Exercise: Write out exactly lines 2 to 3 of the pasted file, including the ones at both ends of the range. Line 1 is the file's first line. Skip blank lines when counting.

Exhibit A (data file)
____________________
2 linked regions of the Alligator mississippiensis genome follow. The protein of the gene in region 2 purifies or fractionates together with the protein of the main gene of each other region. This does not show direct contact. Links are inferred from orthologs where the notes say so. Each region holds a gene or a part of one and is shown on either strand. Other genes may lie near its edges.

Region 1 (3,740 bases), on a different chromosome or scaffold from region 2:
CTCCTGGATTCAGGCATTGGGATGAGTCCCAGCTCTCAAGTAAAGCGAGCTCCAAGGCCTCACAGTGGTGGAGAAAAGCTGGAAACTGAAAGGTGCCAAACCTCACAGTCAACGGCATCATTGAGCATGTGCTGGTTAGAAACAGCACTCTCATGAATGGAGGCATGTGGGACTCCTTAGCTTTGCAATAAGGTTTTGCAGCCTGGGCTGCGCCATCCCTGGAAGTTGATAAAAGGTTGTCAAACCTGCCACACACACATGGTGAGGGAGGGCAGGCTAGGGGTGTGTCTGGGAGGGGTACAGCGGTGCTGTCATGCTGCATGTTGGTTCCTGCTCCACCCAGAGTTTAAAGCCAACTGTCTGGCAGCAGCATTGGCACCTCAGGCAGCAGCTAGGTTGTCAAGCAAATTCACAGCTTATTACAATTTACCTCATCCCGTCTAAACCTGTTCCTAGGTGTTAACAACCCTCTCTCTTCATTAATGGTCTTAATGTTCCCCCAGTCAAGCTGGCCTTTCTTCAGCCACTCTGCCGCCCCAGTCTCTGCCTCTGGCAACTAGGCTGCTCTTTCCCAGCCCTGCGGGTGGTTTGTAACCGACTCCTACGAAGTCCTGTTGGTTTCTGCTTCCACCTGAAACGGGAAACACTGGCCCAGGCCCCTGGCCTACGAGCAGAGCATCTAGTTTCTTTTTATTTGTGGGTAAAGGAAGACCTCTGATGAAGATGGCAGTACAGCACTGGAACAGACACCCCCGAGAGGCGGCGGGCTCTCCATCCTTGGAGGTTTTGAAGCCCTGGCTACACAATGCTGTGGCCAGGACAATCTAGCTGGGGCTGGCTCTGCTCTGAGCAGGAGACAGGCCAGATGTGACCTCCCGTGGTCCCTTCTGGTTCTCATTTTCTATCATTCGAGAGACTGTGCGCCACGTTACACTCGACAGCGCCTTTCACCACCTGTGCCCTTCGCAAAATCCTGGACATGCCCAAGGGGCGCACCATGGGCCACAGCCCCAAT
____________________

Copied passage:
Region 1 (3,740 bases), on a different chromosome or scaffold from region 2:
CTCCTGGATTCAGGCATTGGGATGAGTCCCAGCTCTCAAGTAAAGCGAGCTCCAAGGCCTCACAGTGGTGGAGAAAAGCTGGAAACTGAAAGGTGCCAAACCTCACAGTCAACGGCATCATTGAGCATGTGCTGGTTAGAAACAGCACTCTCATGAATGGAGGCATGTGGGACTCCTTAGCTTTGCAATAAGGTTTTGCAGCCTGGGCTGCGCCATCCCTGGAAGTTGATAAAAGGTTGTCAAACCTGCCACACACACATGGTGAGGGAGGGCAGGCTAGGGGTGTGTCTGGGAGGGGTACAGCGGTGCTGTCATGCTGCATGTTGGTTCCTGCTCCACCCAGAGTTTAAAGCCAACTGTCTGGCAGCAGCATTGGCACCTCAGGCAGCAGCTAGGTTGTCAAGCAAATTCACAGCTTATTACAATTTACCTCATCCCGTCTAAACCTGTTCCTAGGTGTTAACAACCCTCTCTCTTCATTAATGGTCTTAATGTTCCCCCAGTCAAGCTGGCCTTTCTTCAGCCACTCTGCCGCCCCAGTCTCTGCCTCTGGCAACTAGGCTGCTCTTTCCCAGCCCTGCGGGTGGTTTGTAACCGACTCCTACGAAGTCCTGTTGGTTTCTGCTTCCACCTGAAACGGGAAACACTGGCCCAGGCCCCTGGCCTACGAGCAGAGCATCTAGTTTCTTTTTATTTGTGGGTAAAGGAAGACCTCTGATGAAGATGGCAGTACAGCACTGGAACAGACACCCCCGAGAGGCGGCGGGCTCTCCATCCTTGGAGGTTTTGAAGCCCTGGCTACACAATGCTGTGGCCAGGACAATCTAGCTGGGGCTGGCTCTGCTCTGAGCAGGAGACAGGCCAGATGTGACCTCCCGTGGTCCCTTCTGGTTCTCATTTTCTATCATTCGAGAGACTGTGCGCCACGTTACACTCGACAGCGCCTTTCACCACCTGTGCCCTTCGCAAAATCCTGGACATGCCCAAGGGGCGCACCATGGGCCACAGCCCCAAT